Effects of Emotion on Perceived Risks of Terrorism
Abstract (via Lerner, Gonzalez, Small & Fischoff)
The aftermath of September 11th highlights the need to understand how emotion affects citizens’ responses to risk. It also provides an opportunity to test current theories of such effects. On the basis of appraisal-tendency theory, we predicted opposite effects for anger and fear on risk judgments and policy preferences. In a nationally representative sample of Americans (N=973, ages 13–88), fear increased risk estimates and plans for precautionary measures; anger did the opposite. These patterns emerged with both experimentally induced emotions and naturally occurring ones. Males had less pessimistic risk estimates than did females, emotion differences explaining 60 to 80% of the gender difference. Emotions also predicted diverging public policy preferences. Discussion focuses on theoretical, methodological, and policy implications.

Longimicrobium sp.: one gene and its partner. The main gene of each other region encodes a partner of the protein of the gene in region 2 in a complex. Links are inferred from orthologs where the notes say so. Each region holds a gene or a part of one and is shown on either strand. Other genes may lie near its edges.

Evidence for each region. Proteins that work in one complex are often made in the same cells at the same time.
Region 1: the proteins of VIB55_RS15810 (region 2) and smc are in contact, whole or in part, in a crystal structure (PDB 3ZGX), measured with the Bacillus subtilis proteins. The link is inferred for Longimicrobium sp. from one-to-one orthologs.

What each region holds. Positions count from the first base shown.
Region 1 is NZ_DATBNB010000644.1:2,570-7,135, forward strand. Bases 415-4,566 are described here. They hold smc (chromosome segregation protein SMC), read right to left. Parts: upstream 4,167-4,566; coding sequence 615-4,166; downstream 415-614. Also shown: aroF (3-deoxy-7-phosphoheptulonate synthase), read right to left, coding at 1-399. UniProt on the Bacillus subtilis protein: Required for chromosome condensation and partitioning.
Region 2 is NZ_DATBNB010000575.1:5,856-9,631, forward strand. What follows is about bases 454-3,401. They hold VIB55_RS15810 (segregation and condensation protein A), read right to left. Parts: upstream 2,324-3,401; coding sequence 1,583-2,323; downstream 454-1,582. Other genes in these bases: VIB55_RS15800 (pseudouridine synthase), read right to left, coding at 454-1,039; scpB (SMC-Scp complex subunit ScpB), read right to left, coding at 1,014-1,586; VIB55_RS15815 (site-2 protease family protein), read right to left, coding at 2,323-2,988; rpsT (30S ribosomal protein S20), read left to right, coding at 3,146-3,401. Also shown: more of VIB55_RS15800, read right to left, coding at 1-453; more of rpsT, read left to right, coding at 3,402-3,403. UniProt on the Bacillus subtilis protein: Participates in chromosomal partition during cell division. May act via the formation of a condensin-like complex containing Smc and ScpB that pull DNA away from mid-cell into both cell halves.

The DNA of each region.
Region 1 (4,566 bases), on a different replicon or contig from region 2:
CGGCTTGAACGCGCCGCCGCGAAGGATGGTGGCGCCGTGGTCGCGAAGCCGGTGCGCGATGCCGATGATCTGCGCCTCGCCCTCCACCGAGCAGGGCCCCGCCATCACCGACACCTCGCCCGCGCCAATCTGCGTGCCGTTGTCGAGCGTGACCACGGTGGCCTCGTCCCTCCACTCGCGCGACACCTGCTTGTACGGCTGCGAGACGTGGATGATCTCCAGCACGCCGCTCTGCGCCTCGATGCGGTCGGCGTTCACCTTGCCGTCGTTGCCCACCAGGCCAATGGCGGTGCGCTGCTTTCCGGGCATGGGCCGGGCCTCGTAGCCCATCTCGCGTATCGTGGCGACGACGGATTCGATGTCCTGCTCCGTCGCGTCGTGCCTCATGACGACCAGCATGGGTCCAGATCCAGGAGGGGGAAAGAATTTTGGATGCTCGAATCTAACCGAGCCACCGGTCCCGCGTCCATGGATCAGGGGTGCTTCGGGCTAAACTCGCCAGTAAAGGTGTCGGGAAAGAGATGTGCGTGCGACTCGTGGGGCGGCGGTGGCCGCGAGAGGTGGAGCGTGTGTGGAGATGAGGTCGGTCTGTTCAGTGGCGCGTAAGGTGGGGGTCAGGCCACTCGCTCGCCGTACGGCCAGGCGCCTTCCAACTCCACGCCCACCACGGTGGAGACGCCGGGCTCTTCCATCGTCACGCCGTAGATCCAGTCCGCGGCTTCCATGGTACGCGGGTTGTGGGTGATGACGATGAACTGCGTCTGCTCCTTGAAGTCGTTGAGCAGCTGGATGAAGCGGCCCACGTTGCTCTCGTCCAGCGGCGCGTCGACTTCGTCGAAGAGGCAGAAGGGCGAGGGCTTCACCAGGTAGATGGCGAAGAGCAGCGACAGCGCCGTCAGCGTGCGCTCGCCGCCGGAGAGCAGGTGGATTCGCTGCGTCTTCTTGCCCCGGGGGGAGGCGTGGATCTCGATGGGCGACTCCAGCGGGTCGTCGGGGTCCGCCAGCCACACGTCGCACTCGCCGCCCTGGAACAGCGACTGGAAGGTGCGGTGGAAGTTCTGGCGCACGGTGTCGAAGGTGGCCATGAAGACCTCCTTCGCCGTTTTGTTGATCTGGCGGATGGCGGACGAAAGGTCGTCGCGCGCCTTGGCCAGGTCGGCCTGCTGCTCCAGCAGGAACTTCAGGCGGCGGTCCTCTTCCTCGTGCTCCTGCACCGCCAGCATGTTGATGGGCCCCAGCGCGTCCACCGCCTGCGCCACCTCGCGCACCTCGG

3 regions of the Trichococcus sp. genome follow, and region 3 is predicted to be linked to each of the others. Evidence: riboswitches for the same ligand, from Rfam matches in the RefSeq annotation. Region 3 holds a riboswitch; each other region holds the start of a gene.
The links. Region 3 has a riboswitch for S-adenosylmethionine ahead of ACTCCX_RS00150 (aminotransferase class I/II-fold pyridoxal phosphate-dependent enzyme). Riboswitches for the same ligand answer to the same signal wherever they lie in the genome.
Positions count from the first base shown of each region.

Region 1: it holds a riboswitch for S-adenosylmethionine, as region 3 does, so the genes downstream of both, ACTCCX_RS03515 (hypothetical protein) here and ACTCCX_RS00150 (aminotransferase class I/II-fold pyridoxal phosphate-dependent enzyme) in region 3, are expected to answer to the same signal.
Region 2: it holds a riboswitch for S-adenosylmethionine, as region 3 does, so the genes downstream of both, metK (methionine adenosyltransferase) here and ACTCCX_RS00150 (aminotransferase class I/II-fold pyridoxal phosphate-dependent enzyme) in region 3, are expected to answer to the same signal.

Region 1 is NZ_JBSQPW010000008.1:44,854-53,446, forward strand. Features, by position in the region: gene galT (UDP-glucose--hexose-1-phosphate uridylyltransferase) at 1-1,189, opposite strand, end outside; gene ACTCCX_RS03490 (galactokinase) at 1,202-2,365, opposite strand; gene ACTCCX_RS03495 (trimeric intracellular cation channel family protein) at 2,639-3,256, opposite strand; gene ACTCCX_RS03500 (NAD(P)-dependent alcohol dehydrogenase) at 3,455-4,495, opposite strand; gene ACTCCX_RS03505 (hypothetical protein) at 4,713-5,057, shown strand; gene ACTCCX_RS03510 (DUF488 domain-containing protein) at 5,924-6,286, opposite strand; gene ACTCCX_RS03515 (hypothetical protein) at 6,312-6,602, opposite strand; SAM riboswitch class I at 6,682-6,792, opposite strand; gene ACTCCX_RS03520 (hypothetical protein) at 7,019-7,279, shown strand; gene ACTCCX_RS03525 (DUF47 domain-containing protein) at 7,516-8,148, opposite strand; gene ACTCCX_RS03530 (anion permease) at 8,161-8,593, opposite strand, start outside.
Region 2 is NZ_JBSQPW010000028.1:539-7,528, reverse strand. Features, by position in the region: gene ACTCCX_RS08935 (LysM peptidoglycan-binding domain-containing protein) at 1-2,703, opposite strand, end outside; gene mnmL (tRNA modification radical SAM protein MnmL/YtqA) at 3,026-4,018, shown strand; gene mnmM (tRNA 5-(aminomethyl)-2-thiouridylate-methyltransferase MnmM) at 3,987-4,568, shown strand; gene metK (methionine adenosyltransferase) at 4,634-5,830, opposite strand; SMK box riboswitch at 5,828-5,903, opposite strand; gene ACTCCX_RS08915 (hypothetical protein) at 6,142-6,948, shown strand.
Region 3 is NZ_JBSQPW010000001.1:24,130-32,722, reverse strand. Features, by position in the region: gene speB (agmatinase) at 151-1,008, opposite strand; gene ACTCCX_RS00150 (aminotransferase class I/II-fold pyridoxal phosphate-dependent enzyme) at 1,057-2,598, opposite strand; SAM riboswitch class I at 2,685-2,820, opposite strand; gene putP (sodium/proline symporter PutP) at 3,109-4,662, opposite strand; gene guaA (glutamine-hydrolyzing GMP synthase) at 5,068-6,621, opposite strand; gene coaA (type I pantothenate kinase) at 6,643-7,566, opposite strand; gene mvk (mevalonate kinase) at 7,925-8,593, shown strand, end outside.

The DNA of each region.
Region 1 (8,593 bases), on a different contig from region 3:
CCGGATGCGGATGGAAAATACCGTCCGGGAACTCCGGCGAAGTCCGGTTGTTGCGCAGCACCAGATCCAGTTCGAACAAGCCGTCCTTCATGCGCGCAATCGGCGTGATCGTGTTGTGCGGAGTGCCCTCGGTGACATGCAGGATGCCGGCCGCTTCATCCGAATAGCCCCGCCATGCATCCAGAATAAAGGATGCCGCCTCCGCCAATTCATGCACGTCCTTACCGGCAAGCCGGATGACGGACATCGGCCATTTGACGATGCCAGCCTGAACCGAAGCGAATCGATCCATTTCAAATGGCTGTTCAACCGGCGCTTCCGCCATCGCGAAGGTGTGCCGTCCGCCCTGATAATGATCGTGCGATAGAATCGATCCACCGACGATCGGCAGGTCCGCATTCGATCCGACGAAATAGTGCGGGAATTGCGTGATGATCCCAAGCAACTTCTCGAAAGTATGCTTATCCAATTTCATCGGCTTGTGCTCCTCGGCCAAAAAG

Excerpted Conclusion (via Lerner, Gonzalez, Small & Fischoff)
A field experiment, using a nationally representative sample and a multimethod approach, found that fear and anger altered beliefs and attitudes regarding matters of national interest. Experiencing more anger triggered more optimistic beliefs; experiencing more fear triggered greater pessimism. These effects held across a range of risks (terror and non-terror related) and with both a verbal response scale and a more analytical probability response scale. Thus, two negative emotions had consistently divergent effects on risk estimates, providing additional evidence for the importance of examining specific emotions, rather than just global moods.
Interesting:(via Lerner, Gonzalez, Small & Fischoff)
Thus, the effects we observed might resemble those evoked by comparable news reports and periods of reflection. A more sustained focus (e.g., a crisis, intense political debate, memorial period) could be expected to increase the effects. Similar emotional manipulations (by experimenters, politicians, etc.) should have similar effects, proportional to their emotional power.